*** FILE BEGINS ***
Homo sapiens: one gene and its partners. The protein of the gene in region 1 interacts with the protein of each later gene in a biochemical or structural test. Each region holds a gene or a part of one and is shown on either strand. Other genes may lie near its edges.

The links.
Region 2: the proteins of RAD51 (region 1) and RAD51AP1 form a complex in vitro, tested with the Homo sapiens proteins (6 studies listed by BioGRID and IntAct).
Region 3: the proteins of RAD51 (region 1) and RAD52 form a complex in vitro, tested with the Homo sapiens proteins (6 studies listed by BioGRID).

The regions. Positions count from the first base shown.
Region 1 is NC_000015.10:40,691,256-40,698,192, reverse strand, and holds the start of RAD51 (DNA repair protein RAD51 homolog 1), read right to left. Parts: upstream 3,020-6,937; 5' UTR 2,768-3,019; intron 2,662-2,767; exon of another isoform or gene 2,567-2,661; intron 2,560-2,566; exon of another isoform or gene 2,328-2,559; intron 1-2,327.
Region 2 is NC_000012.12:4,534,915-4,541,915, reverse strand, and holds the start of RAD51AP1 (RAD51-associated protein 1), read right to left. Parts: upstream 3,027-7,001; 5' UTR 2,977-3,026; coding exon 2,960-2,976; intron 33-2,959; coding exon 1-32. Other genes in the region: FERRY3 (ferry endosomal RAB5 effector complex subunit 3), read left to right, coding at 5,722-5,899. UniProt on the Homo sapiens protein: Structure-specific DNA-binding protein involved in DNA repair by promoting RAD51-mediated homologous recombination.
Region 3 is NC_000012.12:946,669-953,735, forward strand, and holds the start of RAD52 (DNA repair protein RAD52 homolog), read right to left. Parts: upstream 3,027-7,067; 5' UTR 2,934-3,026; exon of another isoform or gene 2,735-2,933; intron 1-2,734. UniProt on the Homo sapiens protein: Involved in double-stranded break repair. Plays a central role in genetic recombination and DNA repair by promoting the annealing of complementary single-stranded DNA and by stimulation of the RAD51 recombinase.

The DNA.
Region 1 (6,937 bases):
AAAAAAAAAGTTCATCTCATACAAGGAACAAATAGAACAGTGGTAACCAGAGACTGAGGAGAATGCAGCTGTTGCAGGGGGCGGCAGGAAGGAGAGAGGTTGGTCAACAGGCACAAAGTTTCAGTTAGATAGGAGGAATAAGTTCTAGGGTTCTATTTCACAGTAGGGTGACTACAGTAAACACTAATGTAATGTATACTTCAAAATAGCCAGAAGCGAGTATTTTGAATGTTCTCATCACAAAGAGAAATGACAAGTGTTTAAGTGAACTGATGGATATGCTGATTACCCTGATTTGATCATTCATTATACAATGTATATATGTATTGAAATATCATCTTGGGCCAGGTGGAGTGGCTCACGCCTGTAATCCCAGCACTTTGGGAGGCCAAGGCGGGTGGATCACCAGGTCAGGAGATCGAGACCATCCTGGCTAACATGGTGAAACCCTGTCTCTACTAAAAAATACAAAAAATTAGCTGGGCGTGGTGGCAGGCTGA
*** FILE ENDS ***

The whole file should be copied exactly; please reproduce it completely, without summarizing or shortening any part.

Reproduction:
Homo sapiens: one gene and its partners. The protein of the gene in region 1 interacts with the protein of each later gene in a biochemical or structural test. Each region holds a gene or a part of one and is shown on either strand. Other genes may lie near its edges.

The links.
Region 2: the proteins of RAD51 (region 1) and RAD51AP1 form a complex in vitro, tested with the Homo sapiens proteins (6 studies listed by BioGRID and IntAct).
Region 3: the proteins of RAD51 (region 1) and RAD52 form a complex in vitro, tested with the Homo sapiens proteins (6 studies listed by BioGRID).

The regions. Positions count from the first base shown.
Region 1 is NC_000015.10:40,691,256-40,698,192, reverse strand, and holds the start of RAD51 (DNA repair protein RAD51 homolog 1), read right to left. Parts: upstream 3,020-6,937; 5' UTR 2,768-3,019; intron 2,662-2,767; exon of another isoform or gene 2,567-2,661; intron 2,560-2,566; exon of another isoform or gene 2,328-2,559; intron 1-2,327.
Region 2 is NC_000012.12:4,534,915-4,541,915, reverse strand, and holds the start of RAD51AP1 (RAD51-associated protein 1), read right to left. Parts: upstream 3,027-7,001; 5' UTR 2,977-3,026; coding exon 2,960-2,976; intron 33-2,959; coding exon 1-32. Other genes in the region: FERRY3 (ferry endosomal RAB5 effector complex subunit 3), read left to right, coding at 5,722-5,899. UniProt on the Homo sapiens protein: Structure-specific DNA-binding protein involved in DNA repair by promoting RAD51-mediated homologous recombination.
Region 3 is NC_000012.12:946,669-953,735, forward strand, and holds the start of RAD52 (DNA repair protein RAD52 homolog), read right to left. Parts: upstream 3,027-7,067; 5' UTR 2,934-3,026; exon of another isoform or gene 2,735-2,933; intron 1-2,734. UniProt on the Homo sapiens protein: Involved in double-stranded break repair. Plays a central role in genetic recombination and DNA repair by promoting the annealing of complementary single-stranded DNA and by stimulation of the RAD51 recombinase.

The DNA.
Region 1 (6,937 bases):
AAAAAAAAAGTTCATCTCATACAAGGAACAAATAGAACAGTGGTAACCAGAGACTGAGGAGAATGCAGCTGTTGCAGGGGGCGGCAGGAAGGAGAGAGGTTGGTCAACAGGCACAAAGTTTCAGTTAGATAGGAGGAATAAGTTCTAGGGTTCTATTTCACAGTAGGGTGACTACAGTAAACACTAATGTAATGTATACTTCAAAATAGCCAGAAGCGAGTATTTTGAATGTTCTCATCACAAAGAGAAATGACAAGTGTTTAAGTGAACTGATGGATATGCTGATTACCCTGATTTGATCATTCATTATACAATGTATATATGTATTGAAATATCATCTTGGGCCAGGTGGAGTGGCTCACGCCTGTAATCCCAGCACTTTGGGAGGCCAAGGCGGGTGGATCACCAGGTCAGGAGATCGAGACCATCCTGGCTAACATGGTGAAACCCTGTCTCTACTAAAAAATACAAAAAATTAGCTGGGCGTGGTGGCAGGCTGA